Recently I was out taking some photos in the city centre of Dublin, and I ended up shooting a lot of bracketed exposures. It was a moody, cloudy day, and while the low clouds would probably come out by pushing the Raw files with just one exposure, it as quite dramatic, and I wanted to maintain as much detail as possible. I wasn’t so much intending to create lots of HDR files, but I was more just trying to give myself options afterwards.
When back in Lightroom, I started by trying a few of the files on their own. I tried working with the shadows and highlights to recover and push the details, and while it sort of worked, it did start to get a bit noisy, so I tried using Lightroom’s built in HDR feature to see what I could get. I was happy with the results. The image was cleaner and had a lot more oomph to it. In some cases the HDR was completely unnecessary, but seen as I had the shots I went ahead and used them anyway. After trying a few more, I realised that this was the way to go. The thing is though, I had shot a lot of these, and I wanted to combine them all, which would take ages. Luckily there’s a little trick to speed this up.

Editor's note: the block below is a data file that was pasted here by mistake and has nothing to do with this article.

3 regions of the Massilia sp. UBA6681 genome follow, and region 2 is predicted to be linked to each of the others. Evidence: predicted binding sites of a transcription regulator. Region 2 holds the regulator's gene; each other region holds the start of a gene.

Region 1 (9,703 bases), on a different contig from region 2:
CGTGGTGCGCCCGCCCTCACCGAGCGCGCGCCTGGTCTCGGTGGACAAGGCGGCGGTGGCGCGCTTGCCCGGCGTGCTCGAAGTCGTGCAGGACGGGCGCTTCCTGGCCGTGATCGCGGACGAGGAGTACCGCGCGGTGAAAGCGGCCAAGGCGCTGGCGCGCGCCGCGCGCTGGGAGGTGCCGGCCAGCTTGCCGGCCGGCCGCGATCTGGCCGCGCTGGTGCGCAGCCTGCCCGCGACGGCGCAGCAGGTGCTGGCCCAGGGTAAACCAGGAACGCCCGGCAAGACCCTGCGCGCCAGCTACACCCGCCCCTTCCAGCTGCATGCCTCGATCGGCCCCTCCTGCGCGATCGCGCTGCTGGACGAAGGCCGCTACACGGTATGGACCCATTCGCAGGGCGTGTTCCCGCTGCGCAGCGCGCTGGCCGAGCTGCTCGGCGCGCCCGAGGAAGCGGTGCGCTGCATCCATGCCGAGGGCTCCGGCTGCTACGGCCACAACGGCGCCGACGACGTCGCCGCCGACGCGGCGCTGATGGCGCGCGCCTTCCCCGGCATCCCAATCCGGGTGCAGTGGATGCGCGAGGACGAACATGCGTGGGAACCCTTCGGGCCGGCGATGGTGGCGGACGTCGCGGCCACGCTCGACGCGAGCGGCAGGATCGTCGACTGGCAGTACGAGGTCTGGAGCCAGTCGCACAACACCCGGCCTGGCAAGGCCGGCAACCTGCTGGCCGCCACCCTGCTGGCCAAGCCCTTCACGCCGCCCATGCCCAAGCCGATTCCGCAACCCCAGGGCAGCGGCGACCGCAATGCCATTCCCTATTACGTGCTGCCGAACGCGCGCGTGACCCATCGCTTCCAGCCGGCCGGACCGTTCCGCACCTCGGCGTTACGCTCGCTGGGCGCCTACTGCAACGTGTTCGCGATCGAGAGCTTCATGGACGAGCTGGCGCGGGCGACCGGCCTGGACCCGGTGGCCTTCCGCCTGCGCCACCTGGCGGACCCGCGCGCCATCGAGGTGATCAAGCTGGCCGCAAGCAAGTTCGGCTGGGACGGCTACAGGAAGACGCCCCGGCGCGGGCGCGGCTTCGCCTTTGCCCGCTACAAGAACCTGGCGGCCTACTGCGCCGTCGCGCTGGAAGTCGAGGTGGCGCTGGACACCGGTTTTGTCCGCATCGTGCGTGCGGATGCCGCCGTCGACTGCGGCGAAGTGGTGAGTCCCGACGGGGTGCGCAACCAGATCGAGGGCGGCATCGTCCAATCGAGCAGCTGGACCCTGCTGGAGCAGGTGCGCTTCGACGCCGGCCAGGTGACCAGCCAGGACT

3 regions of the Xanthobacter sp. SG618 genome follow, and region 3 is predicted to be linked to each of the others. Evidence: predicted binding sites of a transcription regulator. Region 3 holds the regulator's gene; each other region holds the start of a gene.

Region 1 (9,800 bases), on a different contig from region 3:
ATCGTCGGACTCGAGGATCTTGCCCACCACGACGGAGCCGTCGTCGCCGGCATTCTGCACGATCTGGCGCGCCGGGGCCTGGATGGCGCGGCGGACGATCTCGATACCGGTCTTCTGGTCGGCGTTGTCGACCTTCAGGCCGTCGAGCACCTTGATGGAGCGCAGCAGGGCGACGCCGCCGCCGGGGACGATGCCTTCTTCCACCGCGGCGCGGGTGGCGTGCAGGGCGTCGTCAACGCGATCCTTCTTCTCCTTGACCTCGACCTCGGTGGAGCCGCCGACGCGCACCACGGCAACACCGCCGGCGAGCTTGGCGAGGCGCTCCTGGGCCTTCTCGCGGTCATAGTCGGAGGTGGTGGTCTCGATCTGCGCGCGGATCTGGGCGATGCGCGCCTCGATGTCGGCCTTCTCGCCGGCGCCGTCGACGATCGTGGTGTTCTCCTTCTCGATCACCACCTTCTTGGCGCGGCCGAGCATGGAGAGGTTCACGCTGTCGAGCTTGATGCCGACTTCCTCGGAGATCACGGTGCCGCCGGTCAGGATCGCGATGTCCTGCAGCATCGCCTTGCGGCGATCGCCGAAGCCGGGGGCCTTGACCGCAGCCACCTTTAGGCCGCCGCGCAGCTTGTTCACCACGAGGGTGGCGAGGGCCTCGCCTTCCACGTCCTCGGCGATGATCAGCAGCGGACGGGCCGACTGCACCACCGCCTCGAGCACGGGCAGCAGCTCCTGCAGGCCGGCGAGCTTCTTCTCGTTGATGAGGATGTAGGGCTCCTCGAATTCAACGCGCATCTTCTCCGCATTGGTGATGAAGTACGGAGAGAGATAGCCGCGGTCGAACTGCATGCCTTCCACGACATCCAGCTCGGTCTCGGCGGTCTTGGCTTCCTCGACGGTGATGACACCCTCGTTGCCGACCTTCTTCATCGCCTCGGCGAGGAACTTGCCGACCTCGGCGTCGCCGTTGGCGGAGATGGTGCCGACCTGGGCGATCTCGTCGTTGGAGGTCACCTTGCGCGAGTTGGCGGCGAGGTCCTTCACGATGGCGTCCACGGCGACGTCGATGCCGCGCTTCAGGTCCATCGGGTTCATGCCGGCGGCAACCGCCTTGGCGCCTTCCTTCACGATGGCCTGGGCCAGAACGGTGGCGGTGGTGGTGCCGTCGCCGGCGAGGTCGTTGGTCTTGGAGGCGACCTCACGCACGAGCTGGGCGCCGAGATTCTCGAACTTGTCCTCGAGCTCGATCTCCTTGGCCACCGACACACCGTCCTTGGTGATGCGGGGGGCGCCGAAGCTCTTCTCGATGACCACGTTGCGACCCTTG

Once you have done one set of exposures, and you have set the parameters the way you want them, you can combine more images without bringing up the dialog, and it will merge them in the background. Simply hold down the shift key as you execute the command to merge exposures. Or to do it even faster, select the three (in this case three) exposures and use the keyboard shortcut: Ctrl + Shift +H (It’s “control” even on a mac — not command). Using this technique you can set several merge functions going at once. I could manage about 5 before my computer started to get too bogged down. I was working on my laptop though. I could probably have managed a few more if I had been using my desktop.
Once processed, you can quickly find them by using the filter bar in the library module. There are a few ways to do this. You could search for HDR using the text search option, which is probably the easiest way to go about it. Alternatively, you could use a file type filter to find all the DNG files. Of course this wouldn’t work if you convert to DNG on import.
You might notice that the resulting images don’t look like the stereotyped HDR files. This is because sometimes I think HDR gets a bad name. At its simplest form, it’s basically a way to expand the dynamic range of an image. With Lightroom’s merge function, the resulting HDR tone mapping in Lightroom seems more geared towards this kind of approach, giving you a more natural looking HDR file. Had I wanted to go for a more dramatic, or stylised approach, I would have used AuroraHDR or Photomatix.
Below is a gallery of some of the resulting images that I created using this technique. The camera I was using this time was the Sony A6000 and most were using just the standard 18–55mm kit lens. A few were taken with an ageing (and kind of crappy) Canon 75–300 via the Metabones smart adaptor. These were all taken hand held. Incidentally, if you’re an A6000 user I do have a section in my A6000 Lightroom Guide on shooting and merging HDR images from the A6000 in Lightroom.
Originally published at blog.thomasfitzgeraldphotography.com.